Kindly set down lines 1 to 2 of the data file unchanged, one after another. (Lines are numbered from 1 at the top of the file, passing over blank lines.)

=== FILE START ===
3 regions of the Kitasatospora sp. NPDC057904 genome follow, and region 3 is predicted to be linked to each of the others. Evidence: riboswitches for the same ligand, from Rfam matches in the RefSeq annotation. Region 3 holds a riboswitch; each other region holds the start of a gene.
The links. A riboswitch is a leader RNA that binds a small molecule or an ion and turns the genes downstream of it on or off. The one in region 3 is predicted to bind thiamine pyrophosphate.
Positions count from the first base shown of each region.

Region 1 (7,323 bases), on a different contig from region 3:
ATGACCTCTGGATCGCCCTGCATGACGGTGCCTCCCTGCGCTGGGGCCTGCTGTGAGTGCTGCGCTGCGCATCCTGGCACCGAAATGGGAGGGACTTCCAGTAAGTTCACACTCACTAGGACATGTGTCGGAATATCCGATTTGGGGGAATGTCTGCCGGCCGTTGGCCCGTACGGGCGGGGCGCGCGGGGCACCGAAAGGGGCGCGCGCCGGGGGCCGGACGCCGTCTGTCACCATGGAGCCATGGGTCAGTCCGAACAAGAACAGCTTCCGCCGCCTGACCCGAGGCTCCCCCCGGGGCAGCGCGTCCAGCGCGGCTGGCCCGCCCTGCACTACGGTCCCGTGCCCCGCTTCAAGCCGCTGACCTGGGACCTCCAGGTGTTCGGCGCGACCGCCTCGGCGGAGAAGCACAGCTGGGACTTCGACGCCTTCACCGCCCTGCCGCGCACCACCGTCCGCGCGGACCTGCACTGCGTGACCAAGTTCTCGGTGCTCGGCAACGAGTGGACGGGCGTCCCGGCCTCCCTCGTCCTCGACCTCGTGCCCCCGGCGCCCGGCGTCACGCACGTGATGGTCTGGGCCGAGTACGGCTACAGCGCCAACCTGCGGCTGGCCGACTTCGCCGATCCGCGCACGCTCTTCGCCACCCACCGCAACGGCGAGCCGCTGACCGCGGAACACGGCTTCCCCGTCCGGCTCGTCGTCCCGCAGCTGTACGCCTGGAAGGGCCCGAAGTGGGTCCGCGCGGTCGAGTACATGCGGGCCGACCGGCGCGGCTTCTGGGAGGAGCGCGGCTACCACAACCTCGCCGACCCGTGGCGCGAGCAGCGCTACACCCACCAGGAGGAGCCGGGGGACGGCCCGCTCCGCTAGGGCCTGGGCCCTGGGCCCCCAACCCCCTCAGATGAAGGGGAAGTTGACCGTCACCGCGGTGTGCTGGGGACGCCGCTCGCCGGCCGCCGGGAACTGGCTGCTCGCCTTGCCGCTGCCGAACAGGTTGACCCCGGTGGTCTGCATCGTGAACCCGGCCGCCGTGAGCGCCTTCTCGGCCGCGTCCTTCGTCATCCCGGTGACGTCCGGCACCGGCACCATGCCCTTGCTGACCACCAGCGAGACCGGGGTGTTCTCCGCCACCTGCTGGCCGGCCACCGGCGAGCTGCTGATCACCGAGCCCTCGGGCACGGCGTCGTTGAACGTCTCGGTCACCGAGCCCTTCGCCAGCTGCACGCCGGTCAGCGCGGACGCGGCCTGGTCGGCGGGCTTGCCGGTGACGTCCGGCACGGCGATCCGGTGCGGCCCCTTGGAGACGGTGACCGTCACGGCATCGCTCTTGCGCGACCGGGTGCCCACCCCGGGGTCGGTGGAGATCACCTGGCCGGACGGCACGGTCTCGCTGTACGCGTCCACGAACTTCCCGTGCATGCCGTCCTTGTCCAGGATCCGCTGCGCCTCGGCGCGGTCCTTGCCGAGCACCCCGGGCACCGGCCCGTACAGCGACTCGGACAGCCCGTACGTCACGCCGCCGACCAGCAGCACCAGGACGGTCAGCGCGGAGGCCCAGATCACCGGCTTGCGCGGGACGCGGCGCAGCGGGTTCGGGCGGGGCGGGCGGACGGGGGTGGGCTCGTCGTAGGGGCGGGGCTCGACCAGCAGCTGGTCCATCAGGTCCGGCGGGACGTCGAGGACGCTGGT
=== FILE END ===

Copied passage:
3 regions of the Kitasatospora sp. NPDC057904 genome follow, and region 3 is predicted to be linked to each of the others. Evidence: riboswitches for the same ligand, from Rfam matches in the RefSeq annotation. Region 3 holds a riboswitch; each other region holds the start of a gene.
The links. A riboswitch is a leader RNA that binds a small molecule or an ion and turns the genes downstream of it on or off. The one in region 3 is predicted to bind thiamine pyrophosphate.